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Dialogue Concerning the Two Chief World Systems: Ptolemaic and Copernican Paperback – October 2, 2001

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Dialogue Concerning the Two Chief World Systems: Ptolemaic and Copernican + On the Revolutions of Heavenly Spheres (Great Minds Series) + Epitome of Copernican Astronomy and Harmonies of the World (Great Minds Series)
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Product Details

  • Paperback: 586 pages
  • Publisher: Modern Library (October 2, 2001)
  • Language: English
  • ISBN-10: 037575766X
  • ISBN-13: 978-0375757662
  • Product Dimensions: 7.9 x 5.1 x 1 inches
  • Shipping Weight: 13.4 ounces (View shipping rates and policies)
  • Average Customer Review: 5.0 out of 5 stars  See all reviews (10 customer reviews)
  • Amazon Best Sellers Rank: #154,613 in Books (See Top 100 in Books)

Editorial Reviews

Language Notes

Text: English (translation)
Original Language: Italian

About the Author

J. L. Heilbron is a professor of history and Vice Chancellor Emeritus, University of California at Berkeley, and currently Senior Research Fellow, Worcester College, Oxford. He is the author of numerous books on the history of science, including most recently The Sun in the Church: Cathedrals as Solar Observatories and Geometry Civilized: History, Culture, and Technique.

Stephen Jay Gould is the Alexander Agassiz professor of zoology and professor of geology at Harvard and the Vincent Astor visiting professor of biology at New York University. Recent books include Full House, Dinosaur in a Haystack, and Questioning the Millennium. He lives in Cambridge, Massachusetts, and New York City.

More About the Author

Galileo Galilei had seriously considered the priesthood as a young man, at his father's urging he instead enrolled at the University of Pisa for a medical degree.[20] In 1581, when he was studying medicine, he noticed a swinging chandelier, which air currents shifted about to swing in larger and smaller arcs. It seemed, by comparison with his heartbeat, that the chandelier took the same amount of time to swing back and forth, no matter how far it was swinging. When he returned home, he set up two pendulums of equal length and swung one with a large sweep and the other with a small sweep and found that they kept time together. It was not until Christiaan Huygens almost one hundred years later, however, that the tautochrone nature of a swinging pendulum was used to create an accurate timepiece.[21] To this point, he had deliberately been kept away from mathematics (since a physician earned so much more than a mathematician), but upon accidentally attending a lecture on geometry, he talked his reluctant father into letting him study mathematics and natural philosophy instead.[21] He created a thermoscope (forerunner of the thermometer) and in 1586 published a small book on the design of a hydrostatic balance he had invented (which first brought him to the attention of the scholarly world). Galileo also studied disegno, a term encompassing fine art, and in 1588 attained an instructor position in the Accademia delle Arti del Disegno in Florence, teaching perspective and chiaroscuro. Being inspired by the artistic tradition of the city and the works of the Renaissance artists, Galileo acquired an aesthetic mentality. While a young teacher at the Accademia, he began a lifelong friendship with the Florentine painter Cigoli, who included Galileo's lunar observations in one of his paintings.[22][23]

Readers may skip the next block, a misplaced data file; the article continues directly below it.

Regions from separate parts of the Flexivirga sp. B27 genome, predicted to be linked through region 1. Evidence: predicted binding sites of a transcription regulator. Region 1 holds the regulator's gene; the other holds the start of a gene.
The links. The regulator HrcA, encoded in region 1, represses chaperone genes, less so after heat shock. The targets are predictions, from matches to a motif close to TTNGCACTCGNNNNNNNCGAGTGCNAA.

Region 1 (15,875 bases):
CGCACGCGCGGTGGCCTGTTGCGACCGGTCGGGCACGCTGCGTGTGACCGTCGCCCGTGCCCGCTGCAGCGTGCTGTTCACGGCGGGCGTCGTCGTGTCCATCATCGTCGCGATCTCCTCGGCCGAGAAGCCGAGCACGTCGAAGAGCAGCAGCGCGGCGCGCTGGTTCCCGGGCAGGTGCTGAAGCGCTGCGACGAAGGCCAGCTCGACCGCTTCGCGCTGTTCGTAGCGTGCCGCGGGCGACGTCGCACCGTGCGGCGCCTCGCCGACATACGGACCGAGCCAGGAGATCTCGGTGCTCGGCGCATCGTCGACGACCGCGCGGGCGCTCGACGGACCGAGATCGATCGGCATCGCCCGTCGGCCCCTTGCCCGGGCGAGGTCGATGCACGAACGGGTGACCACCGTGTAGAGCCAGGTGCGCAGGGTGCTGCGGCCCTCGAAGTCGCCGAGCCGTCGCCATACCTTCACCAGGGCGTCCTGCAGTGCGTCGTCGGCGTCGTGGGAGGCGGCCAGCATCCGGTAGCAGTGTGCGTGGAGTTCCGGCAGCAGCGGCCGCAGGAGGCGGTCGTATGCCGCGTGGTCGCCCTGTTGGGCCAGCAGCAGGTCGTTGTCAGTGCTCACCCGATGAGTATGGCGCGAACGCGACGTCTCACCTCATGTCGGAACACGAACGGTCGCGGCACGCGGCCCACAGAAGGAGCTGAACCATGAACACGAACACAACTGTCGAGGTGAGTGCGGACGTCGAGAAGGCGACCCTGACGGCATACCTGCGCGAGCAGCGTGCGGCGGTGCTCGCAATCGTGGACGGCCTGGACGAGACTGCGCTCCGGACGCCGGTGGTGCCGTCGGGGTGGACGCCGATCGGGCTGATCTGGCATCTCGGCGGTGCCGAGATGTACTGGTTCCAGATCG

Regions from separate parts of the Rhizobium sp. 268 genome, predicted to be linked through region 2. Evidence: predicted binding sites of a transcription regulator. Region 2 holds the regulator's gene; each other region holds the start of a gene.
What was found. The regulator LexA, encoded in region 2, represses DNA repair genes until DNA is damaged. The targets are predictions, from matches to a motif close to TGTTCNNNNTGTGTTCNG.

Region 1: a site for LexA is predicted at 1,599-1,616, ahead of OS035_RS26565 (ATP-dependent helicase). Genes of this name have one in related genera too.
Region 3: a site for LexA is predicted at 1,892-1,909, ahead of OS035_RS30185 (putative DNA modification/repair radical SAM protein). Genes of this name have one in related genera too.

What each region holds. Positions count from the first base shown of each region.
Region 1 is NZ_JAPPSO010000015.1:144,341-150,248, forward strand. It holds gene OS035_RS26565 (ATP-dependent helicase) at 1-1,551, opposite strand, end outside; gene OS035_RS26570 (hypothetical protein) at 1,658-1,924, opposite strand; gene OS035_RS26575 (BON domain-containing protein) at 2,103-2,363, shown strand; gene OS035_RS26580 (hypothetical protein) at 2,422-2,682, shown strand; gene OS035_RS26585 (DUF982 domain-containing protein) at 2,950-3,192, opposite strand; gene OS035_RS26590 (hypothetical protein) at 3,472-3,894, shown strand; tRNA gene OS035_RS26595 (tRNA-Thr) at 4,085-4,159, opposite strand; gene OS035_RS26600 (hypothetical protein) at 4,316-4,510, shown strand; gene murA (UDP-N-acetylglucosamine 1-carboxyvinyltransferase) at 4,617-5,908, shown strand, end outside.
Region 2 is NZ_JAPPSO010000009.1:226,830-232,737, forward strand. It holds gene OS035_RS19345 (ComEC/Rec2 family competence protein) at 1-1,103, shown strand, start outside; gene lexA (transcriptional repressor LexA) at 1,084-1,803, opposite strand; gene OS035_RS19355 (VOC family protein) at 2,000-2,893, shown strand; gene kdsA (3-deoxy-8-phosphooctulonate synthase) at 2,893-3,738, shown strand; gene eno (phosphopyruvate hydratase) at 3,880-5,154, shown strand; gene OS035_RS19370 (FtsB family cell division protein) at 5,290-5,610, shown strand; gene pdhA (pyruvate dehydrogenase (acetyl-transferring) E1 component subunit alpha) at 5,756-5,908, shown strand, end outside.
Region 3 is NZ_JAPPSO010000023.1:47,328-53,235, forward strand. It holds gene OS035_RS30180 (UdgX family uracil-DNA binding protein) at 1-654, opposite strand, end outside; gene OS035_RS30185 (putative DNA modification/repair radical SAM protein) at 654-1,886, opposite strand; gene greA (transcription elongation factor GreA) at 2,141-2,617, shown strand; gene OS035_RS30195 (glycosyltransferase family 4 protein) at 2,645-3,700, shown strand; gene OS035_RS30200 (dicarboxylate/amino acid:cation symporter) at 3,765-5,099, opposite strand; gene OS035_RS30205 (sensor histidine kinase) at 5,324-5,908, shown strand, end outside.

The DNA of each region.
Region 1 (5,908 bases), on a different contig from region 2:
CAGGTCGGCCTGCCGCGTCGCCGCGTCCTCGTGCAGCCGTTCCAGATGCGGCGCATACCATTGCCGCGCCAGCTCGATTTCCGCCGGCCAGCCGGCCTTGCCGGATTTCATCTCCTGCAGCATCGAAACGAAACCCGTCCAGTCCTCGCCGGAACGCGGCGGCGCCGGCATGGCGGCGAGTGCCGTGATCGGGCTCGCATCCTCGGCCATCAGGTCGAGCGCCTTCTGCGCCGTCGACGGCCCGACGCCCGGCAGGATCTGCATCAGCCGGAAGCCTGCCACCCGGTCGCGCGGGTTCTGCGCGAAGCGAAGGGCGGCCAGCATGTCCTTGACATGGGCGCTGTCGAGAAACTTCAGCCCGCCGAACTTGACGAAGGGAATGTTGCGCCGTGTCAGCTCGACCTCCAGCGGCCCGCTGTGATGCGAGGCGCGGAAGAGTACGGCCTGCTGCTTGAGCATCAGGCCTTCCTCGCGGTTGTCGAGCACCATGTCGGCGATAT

In 1589, he was appointed to the chair of mathematics in Pisa. In 1591 his father died and he was entrusted with the care of his younger brother Michelagnolo. In 1592, he moved to the University of Padua, teaching geometry, mechanics, and astronomy until 1610.[24] During this period Galileo made significant discoveries in both pure fundamental science (for example, kinematics of motion and astronomy) as well as practical applied science (for example, strength of materials and improvement of the telescope). His multiple interests included the study of astrology, which at the time was a discipline tied to the studies of mathematics and astronomy.[25]